What to make of last week? The events were certainly tumultuous and the fireworks haven't ended.
Let's start with Europe. First, we saw coordinated central bank intervention by providing USD liquidity to European banks. As Alistair Osborne of the Telegraph points out, central banks do not take this kind of action unless something is up.
Central banks don’t do that sort of thing unless something is up; and something is most certainly up. In the eurozone, an unfolding Greek tragedy is careering towards its final, brutal act. And, in our joined-up, global economy that spells trouble everywhere, with the odds shortening by the day on a return to recession.
So, are the central banks signalling Credit Crunch Mk 2 and a rerun of all those hilarious jokes (What’s the difference between an investment banker and a large pizza? A pizza can feed a family of four)? Well, yes and no. They could be signalling something worse.
This is a sign of something very, very bad on the horizon. How bad? A recent poll of economists put the odds of a eurozone breakup at 50%.
An even worse sign is how the stock market shrugged off the effects of this coordinated central bank intervention. The chart below shows the price action of the bank sector against the market. One day after the news of the big intervention, banks stocks underperformed the market. Contrast that to the price action of the sector when Warren Buffett came in and bought into Bank of America.
click to enlarge images
Over to you, sovereigns!
Central bankers appear to recognize that the world is again teetering at the edge of a cliff. They are trying to get ahead of the curve by taking action, but there are constraints on what the Fed, the ECB and other central bankers can do. Central bankers can provide liquidity to the banks, but they cannot provide solvency to the system. (See my discussion here on the difference between banking liquidity and solvency.)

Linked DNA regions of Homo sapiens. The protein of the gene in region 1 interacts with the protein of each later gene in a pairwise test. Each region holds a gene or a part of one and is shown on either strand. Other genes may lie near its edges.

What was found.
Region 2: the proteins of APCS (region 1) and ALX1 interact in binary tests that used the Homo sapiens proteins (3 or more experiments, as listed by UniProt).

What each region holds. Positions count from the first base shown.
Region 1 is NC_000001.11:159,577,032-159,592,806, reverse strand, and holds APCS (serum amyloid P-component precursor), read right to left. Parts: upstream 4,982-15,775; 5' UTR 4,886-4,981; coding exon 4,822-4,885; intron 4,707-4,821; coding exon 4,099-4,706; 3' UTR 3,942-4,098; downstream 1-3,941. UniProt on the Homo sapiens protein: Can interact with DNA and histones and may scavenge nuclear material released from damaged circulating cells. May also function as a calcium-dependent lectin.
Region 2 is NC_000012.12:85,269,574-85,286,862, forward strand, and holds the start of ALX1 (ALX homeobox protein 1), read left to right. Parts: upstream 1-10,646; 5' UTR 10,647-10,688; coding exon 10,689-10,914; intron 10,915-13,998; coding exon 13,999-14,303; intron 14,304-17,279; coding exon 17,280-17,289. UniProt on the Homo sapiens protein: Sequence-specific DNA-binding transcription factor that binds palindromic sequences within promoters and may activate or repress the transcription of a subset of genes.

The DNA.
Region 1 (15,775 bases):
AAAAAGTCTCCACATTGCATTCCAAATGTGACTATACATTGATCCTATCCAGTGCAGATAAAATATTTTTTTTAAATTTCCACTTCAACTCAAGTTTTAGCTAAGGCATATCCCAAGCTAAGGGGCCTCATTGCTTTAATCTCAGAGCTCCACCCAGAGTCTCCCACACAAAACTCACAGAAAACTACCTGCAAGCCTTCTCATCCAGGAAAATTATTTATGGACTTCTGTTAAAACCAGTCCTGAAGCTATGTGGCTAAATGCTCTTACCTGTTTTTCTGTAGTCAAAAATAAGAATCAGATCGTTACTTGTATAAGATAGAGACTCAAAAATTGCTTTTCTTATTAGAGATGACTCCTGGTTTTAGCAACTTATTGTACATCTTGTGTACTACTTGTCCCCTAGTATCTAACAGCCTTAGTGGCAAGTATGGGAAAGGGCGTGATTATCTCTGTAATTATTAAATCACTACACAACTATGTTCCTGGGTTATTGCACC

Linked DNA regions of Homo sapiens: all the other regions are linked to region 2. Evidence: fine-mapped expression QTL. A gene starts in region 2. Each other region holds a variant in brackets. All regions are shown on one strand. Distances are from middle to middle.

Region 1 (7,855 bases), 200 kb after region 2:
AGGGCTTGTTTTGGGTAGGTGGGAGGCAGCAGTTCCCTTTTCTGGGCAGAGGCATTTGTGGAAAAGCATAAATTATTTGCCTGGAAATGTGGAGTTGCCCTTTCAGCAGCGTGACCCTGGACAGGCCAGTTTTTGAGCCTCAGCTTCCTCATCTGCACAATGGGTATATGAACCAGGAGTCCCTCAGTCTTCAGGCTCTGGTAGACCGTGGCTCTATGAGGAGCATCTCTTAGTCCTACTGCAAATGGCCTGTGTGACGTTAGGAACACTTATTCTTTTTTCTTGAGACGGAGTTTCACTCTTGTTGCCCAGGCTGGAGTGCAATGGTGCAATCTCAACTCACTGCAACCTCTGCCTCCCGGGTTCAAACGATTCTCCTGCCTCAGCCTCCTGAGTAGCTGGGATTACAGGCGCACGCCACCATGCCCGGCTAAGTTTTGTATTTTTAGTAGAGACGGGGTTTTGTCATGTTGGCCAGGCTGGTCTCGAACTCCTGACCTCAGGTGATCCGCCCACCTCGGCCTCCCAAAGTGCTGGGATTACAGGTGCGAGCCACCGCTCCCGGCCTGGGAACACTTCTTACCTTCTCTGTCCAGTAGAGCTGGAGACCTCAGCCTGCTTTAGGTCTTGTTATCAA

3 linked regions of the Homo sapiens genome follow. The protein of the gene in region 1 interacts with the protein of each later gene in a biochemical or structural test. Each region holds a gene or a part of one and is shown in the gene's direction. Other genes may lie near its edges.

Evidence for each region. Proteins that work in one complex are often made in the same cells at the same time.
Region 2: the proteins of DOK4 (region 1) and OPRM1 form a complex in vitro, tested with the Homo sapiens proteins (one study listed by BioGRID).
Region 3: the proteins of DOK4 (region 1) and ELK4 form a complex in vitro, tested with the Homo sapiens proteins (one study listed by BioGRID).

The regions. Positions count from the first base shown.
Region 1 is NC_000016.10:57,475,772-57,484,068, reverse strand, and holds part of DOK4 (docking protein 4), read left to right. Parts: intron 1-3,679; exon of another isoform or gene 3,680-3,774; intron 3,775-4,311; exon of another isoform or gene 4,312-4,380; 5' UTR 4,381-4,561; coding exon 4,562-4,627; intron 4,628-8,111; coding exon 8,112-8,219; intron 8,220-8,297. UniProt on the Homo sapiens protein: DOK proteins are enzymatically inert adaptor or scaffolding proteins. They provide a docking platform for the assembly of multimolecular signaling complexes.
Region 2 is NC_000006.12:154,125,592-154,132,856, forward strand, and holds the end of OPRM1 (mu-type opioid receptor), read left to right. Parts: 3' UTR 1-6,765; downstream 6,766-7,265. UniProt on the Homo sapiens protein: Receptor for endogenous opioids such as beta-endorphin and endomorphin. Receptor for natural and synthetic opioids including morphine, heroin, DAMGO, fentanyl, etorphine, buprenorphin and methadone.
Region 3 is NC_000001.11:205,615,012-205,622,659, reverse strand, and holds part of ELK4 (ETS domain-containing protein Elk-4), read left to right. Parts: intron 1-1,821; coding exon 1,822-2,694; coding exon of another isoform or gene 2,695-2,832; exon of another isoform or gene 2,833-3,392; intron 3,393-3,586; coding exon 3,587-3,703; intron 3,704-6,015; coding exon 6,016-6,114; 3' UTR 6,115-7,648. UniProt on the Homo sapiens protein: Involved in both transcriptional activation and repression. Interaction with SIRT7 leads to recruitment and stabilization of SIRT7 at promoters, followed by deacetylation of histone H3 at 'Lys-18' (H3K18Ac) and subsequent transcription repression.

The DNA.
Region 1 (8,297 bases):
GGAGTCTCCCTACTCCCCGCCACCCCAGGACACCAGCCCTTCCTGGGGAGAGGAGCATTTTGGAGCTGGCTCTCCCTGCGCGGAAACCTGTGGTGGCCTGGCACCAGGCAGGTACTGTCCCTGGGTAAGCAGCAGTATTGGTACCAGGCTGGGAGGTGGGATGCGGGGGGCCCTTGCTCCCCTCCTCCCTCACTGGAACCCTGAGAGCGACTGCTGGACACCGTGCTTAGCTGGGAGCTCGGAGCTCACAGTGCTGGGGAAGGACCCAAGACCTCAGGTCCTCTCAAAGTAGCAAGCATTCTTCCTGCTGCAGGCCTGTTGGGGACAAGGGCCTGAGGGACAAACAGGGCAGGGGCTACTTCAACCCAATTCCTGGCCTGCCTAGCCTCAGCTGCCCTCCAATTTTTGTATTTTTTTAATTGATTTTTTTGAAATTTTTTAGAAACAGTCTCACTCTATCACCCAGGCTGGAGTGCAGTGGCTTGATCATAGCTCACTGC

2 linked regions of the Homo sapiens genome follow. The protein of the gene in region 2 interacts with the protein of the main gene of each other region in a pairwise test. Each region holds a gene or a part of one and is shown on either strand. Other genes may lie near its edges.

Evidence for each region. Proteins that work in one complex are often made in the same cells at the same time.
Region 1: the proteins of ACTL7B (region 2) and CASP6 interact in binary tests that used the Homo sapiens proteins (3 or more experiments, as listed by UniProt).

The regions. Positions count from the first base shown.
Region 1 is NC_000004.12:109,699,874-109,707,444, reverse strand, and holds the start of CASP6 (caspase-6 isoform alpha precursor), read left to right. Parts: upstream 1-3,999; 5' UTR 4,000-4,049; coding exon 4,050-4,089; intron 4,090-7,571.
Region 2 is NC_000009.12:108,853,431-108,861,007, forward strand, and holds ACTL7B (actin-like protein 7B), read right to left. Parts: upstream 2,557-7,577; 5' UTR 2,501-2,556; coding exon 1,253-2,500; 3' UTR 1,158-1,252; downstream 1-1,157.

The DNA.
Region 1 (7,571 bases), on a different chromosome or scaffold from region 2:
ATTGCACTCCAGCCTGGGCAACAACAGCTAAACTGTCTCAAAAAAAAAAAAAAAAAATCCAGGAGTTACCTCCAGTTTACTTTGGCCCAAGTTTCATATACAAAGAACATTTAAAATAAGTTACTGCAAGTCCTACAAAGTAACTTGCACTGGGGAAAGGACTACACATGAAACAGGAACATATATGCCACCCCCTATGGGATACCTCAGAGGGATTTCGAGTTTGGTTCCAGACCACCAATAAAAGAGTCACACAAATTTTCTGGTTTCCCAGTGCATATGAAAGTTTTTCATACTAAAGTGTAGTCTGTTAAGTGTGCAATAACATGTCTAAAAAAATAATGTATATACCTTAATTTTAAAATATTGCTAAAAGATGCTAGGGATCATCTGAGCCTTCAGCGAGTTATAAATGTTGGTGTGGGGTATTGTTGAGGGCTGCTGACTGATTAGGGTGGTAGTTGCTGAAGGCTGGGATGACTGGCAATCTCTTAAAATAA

Can Europe hang together?
The meeting of eurozone finance ministers in Wroclaw, Poland was a sign of how dysfunctional the EU has become and how the EU has lost all political cohesion. Where to start? Consider this summary of the meeting from the BBC.
Tim Geithner lectured the EU ministers the importance of political cohesion. "Either you hang together or hang separately", he told them. What was the response? The ministers told him to butt out of European affairs. So, forget about any prospect of Euro-TALF.
What about the Greek collateral issue? They can't even say the same thing at the same press conference! Olli Rehn, the EU Commission for Economy Policy stated, "Concerning collateral I refer to what Jean-Claude Juncker said previously. We are in progress and I trust we can soon get this issue out of the agenda."
Evidently Finland's minister Jutta Urpilainen hadn't read the same briefing memo: "Unfortunately I don't see that we can find a solution tonight."
German Finance Minister Wolfgang Schäuble went on to put the kibosh on the prospect of Euro-bonds: "It is completely clear that we must solve our problems on the basis of existing treaties. Treaty changes take time."
Olli Rehn was more diplomatic, but is this the European version of the Japanese answer of "we will give the matter the greatest of consideration"?
The first step will be a feasibility study with the Commission in the course of this autumn. In this study we will assess alternatives for euro bonds and we will dig deep into the economic and legal issues connected to the possible introduction of euro bonds.